“We have combined the community need for public lighting with human health and comfort at the forefront of our design process,” said Mr Pollard. Leadsun’s solar street lights are healthier by design, with super-sharp cut-off optics that prevent sky-glow and light trespass at night. Leadsun solar street lights are the healthy choice, where well-lit and wellness go hand in hand.

Grose, Margaret Dr. ‘Artificial light at night: A neglected population health concern of the built environment’, Health Promotion Journal of Australia, (2014). Accessed via on the 7th of March 2024 (and onwards).

Karska, J., Kowalski, S., Gładka, A. et al. ‘Artificial light and neurodegeneration: does light pollution impact the development of Alzheimer’s disease?’, GeroScience, (2024). Accessed via on the 12th of March 2024 (and onwards).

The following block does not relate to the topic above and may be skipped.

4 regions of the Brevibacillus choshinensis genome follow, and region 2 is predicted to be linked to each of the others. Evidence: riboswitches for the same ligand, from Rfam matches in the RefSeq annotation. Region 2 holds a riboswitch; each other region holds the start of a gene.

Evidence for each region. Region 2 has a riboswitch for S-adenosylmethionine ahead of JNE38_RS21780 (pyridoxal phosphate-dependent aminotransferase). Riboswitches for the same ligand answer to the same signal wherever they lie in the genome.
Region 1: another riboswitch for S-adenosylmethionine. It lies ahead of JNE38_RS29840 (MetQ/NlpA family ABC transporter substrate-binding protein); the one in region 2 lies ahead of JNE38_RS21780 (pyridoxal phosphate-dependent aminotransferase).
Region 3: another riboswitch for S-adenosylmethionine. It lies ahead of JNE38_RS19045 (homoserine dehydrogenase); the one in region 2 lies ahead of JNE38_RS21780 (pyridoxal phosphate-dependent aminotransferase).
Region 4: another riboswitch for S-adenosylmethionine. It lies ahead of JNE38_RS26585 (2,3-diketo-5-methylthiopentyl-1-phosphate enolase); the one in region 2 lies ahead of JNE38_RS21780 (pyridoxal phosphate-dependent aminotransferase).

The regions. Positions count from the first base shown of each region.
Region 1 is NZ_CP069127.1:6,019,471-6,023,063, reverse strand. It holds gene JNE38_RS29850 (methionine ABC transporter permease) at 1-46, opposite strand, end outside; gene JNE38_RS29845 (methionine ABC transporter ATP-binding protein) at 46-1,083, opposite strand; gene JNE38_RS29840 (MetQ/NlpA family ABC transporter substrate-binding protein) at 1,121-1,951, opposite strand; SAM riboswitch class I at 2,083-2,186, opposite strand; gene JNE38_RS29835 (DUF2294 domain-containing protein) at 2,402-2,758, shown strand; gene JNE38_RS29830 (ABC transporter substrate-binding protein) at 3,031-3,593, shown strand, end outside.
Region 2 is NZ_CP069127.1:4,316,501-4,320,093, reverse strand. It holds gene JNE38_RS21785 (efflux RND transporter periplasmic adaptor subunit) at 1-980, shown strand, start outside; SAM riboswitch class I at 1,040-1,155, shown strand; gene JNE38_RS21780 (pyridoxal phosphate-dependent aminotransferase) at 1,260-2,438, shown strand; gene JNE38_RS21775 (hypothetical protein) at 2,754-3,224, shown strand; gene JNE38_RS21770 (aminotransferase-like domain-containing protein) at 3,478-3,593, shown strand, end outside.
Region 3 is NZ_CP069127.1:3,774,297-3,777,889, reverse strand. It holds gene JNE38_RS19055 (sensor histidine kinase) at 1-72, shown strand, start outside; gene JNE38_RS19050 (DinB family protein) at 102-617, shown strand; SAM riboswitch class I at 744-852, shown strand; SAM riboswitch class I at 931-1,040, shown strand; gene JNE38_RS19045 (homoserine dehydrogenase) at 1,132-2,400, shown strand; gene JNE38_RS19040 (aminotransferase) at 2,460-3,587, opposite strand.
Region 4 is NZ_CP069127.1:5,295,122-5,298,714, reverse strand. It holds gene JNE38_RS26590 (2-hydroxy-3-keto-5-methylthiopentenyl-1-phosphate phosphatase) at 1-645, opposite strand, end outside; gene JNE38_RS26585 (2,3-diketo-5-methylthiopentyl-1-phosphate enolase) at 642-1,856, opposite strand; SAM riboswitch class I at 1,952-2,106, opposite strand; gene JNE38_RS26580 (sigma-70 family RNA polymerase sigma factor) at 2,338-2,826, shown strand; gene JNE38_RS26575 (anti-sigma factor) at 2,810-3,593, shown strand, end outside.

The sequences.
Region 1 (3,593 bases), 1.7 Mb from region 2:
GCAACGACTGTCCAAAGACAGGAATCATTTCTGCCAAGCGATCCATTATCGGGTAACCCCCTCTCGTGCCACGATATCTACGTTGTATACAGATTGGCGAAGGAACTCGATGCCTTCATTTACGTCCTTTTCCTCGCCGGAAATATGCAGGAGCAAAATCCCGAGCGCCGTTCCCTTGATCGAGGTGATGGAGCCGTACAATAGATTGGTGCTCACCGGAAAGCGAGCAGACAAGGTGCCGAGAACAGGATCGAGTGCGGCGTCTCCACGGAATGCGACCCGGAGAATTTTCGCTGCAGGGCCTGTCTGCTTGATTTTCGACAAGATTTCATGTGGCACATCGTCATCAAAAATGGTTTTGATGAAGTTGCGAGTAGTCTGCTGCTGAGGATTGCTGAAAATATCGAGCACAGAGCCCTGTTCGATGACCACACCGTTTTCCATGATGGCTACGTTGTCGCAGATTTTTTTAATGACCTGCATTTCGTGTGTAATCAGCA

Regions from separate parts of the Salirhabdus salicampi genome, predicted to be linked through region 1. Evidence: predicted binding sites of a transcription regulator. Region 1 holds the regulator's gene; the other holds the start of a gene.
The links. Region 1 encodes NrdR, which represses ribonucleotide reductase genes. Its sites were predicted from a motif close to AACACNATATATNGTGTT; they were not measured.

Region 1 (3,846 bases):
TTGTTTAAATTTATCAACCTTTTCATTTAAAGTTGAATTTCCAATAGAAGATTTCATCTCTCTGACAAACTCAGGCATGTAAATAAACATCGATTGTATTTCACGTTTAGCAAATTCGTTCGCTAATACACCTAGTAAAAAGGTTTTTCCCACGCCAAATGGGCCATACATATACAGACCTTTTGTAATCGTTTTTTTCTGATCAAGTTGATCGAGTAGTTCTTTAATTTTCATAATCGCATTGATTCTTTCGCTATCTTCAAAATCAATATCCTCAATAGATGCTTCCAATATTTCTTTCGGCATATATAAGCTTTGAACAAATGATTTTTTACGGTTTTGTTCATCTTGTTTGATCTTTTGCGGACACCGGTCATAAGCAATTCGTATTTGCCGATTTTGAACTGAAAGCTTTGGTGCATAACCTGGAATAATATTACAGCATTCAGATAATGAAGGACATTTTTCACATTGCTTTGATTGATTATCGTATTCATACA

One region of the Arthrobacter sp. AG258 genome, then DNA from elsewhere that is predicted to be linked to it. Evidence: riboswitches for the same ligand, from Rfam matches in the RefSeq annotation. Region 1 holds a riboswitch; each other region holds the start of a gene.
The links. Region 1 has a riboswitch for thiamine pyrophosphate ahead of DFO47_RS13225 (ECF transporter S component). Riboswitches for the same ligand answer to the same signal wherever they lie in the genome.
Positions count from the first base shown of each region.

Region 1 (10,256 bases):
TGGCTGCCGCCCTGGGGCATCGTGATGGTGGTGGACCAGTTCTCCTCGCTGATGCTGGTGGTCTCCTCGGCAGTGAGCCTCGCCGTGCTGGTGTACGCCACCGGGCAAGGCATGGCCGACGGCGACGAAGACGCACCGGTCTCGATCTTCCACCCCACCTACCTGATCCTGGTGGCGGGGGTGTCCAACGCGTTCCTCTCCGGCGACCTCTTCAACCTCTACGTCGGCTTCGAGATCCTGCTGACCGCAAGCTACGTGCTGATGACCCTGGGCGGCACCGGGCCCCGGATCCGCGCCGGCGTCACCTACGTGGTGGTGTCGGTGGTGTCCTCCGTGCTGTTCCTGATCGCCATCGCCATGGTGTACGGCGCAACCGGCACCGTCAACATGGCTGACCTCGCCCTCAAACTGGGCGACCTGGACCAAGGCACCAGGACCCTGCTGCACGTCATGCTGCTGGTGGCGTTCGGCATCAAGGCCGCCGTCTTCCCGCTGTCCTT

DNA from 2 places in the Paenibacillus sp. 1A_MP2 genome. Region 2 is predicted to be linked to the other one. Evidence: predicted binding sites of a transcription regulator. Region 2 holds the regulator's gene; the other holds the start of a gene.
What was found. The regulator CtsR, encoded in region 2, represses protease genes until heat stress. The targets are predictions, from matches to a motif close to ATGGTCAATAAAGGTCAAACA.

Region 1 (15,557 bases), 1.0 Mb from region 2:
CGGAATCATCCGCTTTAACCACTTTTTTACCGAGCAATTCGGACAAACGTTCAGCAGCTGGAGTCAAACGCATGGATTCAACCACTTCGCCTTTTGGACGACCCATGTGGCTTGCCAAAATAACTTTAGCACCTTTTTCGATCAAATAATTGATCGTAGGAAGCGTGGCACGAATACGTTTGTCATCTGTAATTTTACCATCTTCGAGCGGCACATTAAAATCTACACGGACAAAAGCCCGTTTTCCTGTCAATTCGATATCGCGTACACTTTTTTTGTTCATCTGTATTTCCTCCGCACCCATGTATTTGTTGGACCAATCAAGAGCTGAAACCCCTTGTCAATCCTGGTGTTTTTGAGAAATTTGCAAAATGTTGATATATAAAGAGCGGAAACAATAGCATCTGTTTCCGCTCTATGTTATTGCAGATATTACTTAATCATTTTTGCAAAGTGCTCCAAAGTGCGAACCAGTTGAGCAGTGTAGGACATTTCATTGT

International Dark Sky Association, ‘Seeing Blue’, (2010). Accessed via on the 11th of March 2024 (and onwards).

Minjee Kim, Thanh-Huyen Vu, Matthew B Maas, Rosemary I Braun, Michael S Wolf, Till Roenneberg, Martha L Daviglus, Kathryn J Reid, Phyllis C Zee, Light at night in older age is associated with obesity, diabetes, and hypertension, Sleep, (2023). Accessed via on the 11th of March 2024 (and onwards).

Wishaw, Ken Dr. ‘The Problems of LED lighting. Is there a solution at hand?’, Trove, Brisbane Astronomical Society, (2017). Accessed via on the 12th of March 2024 (and onwards).